Whether a defendant is tried as an adult or juvenile can make a significant difference in his future. Therefore, it is the responsibility of the teen’s criminal defense team to try to get the court to try him as a juvenile. That’s the best attempt at mitigating how serious sentencing could be if the teen is ultimately convicted of murder.
It isn’t too surprising, therefore, that the teen’s defense has requested to go through what is called a reverse transfer hearing. As is, the district attorney has filed for the young defendant to be tried as an adult. If that is what the court decides is fair, then a guilty verdict could put the teenager in prison for life.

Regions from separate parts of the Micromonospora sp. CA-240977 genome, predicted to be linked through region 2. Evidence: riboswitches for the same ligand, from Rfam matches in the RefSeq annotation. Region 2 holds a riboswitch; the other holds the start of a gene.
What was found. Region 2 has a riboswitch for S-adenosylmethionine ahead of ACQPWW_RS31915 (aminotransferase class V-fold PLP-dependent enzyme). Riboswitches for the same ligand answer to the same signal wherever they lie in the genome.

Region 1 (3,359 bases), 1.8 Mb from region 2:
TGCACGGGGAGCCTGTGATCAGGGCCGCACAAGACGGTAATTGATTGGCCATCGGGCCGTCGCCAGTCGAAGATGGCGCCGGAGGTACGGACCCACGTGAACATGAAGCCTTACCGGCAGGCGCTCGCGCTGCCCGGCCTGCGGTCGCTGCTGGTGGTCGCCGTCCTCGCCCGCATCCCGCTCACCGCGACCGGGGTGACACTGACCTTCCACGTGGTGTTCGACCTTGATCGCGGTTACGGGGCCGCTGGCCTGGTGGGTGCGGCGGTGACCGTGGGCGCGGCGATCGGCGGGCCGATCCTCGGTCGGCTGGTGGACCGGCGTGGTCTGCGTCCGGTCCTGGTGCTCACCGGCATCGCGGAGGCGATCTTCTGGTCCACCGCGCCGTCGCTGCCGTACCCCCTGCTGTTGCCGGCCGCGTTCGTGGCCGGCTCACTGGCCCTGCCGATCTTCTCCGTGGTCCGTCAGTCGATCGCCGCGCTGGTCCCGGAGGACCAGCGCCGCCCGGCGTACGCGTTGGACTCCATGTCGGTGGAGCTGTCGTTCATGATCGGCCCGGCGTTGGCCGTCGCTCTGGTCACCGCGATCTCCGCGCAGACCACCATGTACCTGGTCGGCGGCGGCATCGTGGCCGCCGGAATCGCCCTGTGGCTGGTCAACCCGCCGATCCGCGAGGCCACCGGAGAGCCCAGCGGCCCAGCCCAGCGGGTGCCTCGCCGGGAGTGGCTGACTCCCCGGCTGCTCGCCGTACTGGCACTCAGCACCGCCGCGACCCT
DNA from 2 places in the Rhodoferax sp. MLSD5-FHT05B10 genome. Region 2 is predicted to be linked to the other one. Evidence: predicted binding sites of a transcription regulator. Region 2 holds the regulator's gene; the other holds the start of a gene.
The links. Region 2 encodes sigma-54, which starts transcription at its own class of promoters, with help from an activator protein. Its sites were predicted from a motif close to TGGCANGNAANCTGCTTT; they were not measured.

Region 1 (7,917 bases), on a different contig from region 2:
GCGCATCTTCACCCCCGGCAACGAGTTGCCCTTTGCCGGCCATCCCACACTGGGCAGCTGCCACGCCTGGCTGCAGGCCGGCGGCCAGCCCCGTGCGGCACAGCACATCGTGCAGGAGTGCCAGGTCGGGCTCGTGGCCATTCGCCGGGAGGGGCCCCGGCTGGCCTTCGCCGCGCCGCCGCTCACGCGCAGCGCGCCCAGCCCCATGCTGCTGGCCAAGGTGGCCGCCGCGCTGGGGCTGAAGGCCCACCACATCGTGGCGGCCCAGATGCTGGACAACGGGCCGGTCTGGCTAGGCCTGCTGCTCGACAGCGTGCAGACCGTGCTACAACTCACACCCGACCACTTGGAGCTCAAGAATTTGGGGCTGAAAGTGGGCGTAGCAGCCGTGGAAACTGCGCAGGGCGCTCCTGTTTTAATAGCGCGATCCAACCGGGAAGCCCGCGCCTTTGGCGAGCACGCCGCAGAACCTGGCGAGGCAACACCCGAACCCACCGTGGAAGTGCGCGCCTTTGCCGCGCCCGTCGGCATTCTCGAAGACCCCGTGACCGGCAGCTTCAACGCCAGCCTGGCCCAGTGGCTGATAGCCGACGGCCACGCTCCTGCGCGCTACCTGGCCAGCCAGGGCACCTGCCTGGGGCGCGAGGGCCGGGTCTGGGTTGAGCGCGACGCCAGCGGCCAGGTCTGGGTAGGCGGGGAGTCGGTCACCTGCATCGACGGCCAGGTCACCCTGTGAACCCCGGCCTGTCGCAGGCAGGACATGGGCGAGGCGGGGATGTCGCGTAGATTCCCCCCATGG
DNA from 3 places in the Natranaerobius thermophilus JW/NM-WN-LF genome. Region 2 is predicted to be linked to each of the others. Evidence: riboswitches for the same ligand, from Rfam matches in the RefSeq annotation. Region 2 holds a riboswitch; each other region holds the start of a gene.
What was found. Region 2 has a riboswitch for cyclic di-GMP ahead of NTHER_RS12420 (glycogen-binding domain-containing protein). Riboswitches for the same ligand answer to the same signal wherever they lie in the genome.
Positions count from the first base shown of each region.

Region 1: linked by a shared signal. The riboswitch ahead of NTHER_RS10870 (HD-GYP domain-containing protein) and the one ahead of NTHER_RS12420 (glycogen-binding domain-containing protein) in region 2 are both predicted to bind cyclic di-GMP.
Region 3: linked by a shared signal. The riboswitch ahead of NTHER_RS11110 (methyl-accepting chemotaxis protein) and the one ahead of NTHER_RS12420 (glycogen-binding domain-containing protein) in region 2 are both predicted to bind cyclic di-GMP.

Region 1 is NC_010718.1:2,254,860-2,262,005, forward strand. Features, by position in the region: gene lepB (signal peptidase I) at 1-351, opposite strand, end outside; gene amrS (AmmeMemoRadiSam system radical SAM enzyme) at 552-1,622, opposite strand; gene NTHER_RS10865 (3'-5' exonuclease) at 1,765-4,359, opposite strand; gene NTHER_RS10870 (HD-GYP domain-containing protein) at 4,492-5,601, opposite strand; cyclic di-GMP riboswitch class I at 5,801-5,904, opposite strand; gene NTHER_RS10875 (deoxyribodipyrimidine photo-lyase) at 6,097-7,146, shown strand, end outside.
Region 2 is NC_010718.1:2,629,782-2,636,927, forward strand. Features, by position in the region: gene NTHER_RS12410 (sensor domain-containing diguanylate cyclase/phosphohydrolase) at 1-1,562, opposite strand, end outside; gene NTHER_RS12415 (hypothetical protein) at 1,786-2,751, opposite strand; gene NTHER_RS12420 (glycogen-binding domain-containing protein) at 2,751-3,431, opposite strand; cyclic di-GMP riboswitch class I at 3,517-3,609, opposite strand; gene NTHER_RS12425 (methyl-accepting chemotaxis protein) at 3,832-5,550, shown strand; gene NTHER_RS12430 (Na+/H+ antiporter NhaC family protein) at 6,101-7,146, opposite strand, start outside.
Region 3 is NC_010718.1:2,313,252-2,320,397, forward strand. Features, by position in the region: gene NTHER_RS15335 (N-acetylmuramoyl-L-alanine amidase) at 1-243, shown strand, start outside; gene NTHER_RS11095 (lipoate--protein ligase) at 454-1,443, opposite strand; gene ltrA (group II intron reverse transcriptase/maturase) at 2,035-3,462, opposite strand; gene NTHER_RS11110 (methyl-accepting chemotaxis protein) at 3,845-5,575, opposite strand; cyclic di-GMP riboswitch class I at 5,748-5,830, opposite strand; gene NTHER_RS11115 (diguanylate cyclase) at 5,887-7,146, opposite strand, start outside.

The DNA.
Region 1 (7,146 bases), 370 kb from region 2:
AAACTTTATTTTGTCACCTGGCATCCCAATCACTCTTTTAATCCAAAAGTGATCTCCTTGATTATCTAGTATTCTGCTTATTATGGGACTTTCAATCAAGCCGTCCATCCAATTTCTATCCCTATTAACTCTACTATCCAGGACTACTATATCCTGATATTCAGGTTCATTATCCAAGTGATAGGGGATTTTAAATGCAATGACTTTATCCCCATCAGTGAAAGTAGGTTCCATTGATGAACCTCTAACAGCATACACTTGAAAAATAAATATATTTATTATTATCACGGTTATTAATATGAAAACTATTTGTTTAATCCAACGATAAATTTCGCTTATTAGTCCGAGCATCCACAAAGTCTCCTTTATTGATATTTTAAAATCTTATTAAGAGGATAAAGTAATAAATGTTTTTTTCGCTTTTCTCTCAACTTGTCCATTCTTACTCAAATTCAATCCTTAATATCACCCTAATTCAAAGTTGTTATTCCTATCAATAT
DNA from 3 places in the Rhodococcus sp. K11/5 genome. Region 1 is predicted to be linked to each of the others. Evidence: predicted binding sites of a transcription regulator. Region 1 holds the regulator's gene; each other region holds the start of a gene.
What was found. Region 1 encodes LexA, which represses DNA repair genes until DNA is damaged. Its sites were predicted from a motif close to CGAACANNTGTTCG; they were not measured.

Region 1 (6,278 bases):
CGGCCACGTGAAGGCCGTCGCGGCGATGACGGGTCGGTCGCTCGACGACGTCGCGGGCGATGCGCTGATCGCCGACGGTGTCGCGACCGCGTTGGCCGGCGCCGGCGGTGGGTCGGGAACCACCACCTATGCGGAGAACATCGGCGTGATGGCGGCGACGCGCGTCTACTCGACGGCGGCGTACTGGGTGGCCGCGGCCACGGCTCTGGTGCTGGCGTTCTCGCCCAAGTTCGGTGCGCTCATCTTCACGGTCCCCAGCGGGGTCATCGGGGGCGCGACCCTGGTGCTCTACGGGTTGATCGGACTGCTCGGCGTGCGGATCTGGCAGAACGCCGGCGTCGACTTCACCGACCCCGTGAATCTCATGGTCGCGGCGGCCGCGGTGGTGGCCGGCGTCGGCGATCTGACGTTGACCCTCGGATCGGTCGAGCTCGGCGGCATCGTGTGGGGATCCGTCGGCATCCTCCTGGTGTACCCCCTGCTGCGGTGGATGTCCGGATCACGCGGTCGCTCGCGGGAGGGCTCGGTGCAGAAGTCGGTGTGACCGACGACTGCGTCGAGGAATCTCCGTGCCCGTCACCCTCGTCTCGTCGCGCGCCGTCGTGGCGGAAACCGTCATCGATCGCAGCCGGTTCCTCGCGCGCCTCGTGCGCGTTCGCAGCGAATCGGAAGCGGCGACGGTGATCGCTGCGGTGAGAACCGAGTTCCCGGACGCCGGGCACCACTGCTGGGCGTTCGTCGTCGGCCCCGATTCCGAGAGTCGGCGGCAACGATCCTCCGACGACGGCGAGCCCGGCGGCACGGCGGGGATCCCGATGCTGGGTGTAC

The threat of a life sentence makes the battle to get the case into juvenile court important. Both sides will have the opportunity to present evidence that they believe supports their differing positions regarding how the teen should be tried.
One resource, a former defense attorney and law school professor, believes that the court will try the teen as an adult. When making such a decision, the court tends to look at the exact age of a defendant and the severity of the crime. A first-degree murder charge is as severe as it gets.
We will follow the case and post an update as developments are reported.
Source: Our Colorado News, “Defense team wants Sigg tried as a juvenile,” Ashley Reimers, Nov. 6, 2012